© 2011 – Routledge
The debate around the role of drugs in sport is vibrant. There is a wealth of evidence from the hard end of science, telling us how drugs work, how drug testing works, and how many athletes have fallen foul of the system. The evidence from social science is still building momentum. For example, what makes an athlete use a performance enhancing substance? "To win" simply fails to explain the drug use behaviour we see among athletes.
This book provides a foundation for anyone trying to understand the drugs in sport problem beyond the hard science by looking at the "people factor" from different perspectives. After building a case for the social science of drugs in sport, it is examined from the ethical, sociological, economic, legal and psychological points of view. The book concludes with a definitive statement about what researchers, policy makers, sports administrators, athletes and fans can do to achieve a social science of drugs in sport that puts people firmly in the centre of the debate.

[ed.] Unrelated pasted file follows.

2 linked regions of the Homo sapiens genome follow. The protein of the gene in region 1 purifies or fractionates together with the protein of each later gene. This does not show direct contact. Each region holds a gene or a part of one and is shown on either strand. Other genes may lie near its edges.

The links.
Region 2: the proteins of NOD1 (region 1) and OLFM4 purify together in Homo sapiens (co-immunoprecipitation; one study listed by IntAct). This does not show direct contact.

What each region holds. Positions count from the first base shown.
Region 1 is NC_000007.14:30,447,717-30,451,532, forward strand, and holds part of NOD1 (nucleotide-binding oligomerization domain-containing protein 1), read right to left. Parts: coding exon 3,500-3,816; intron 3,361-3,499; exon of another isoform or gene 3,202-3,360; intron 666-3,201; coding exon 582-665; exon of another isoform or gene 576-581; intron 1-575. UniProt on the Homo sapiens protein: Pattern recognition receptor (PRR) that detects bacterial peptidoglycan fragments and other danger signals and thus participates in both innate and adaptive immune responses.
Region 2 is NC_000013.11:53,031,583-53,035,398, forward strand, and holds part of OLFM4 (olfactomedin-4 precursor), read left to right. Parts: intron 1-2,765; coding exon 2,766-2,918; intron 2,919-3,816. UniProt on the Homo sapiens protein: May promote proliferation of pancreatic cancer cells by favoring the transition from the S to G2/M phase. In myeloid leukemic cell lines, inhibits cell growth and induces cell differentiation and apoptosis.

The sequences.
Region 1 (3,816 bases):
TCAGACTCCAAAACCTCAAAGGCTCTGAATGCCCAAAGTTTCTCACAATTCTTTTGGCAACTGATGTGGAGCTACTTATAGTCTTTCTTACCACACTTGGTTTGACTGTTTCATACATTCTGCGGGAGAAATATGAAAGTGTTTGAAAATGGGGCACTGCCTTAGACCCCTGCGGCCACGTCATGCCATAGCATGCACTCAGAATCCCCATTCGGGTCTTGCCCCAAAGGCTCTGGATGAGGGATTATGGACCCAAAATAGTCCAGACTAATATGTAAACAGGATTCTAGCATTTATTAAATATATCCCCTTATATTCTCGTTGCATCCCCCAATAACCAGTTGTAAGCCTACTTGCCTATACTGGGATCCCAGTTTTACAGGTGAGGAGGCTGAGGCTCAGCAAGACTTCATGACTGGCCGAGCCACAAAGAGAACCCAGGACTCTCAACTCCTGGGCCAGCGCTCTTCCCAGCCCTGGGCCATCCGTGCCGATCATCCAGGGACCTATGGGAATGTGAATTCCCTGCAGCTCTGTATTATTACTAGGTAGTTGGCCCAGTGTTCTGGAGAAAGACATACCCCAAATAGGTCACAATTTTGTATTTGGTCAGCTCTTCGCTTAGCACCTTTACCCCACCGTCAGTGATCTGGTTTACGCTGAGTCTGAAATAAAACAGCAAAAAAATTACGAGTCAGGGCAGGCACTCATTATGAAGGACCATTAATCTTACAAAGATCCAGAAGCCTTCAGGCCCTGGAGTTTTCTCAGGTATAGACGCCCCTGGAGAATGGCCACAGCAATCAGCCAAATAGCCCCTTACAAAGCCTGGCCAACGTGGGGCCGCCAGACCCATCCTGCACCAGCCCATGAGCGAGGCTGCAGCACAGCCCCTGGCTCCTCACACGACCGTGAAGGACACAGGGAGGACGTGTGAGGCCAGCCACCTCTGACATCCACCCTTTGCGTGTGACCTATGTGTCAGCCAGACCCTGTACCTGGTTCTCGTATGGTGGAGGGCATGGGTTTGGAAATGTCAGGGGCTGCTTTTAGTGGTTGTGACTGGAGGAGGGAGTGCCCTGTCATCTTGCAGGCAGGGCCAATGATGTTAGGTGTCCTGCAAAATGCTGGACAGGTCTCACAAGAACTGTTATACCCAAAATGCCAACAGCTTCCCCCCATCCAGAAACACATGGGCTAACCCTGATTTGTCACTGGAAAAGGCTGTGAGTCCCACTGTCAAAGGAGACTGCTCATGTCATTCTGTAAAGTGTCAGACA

This volume was published as a special issue of Sport in Society.
1. Developing an agenda for social science research into drugs in sport Jason Mazanov 2. The case for a social science of drugs in sport Jason Mazanov and Vanessa McDermott 3. Debating the role of drugs in sport: a reader Jason Mazanov 4. Performance enhancement and drug control in sport: ethical considerations Dennis Hemphill 5. Towards a sociology of drugs in sport James M. Connor 6. The economics of drugs in sport Keiran Sharpe 7. Drugs in sport: the legal issues Anne Amos and Saul Fridman 8. Health psychology and drugs in sport Frances H. Quirk 9. Equipping athletes to make informed decisions about performance-enhancing drug use: a constructivist perspective from educational psychology James M. Hanson 10. Without bounds: a cosmopolitan research agenda for drugs in sport Jason Mazanov 11. Towards a social science of drugs in sport Jason Mazanov
The social, cultural (including media) and political study of sport is an expanding area of scholarship and related research. While this area has been well served by the Sport in the Global Society series, the surge in quality scholarship over the last few years has necessitated the creation of Sport in the Global Society: Contemporary Perspectives. The series will publish the work of leading scholars in fields as diverse as sociology, cultural studies, media studies, gender studies, cultural geography and history, political science and political economy. If the social and cultural study of sport is to receive the scholarly attention and readership it warrants, a cross-disciplinary series dedicated to taking sport beyond the narrow confines of physical education and sport science academic domains is necessary. Sport in the Global Society: Contemporary Perspectives will answer this need.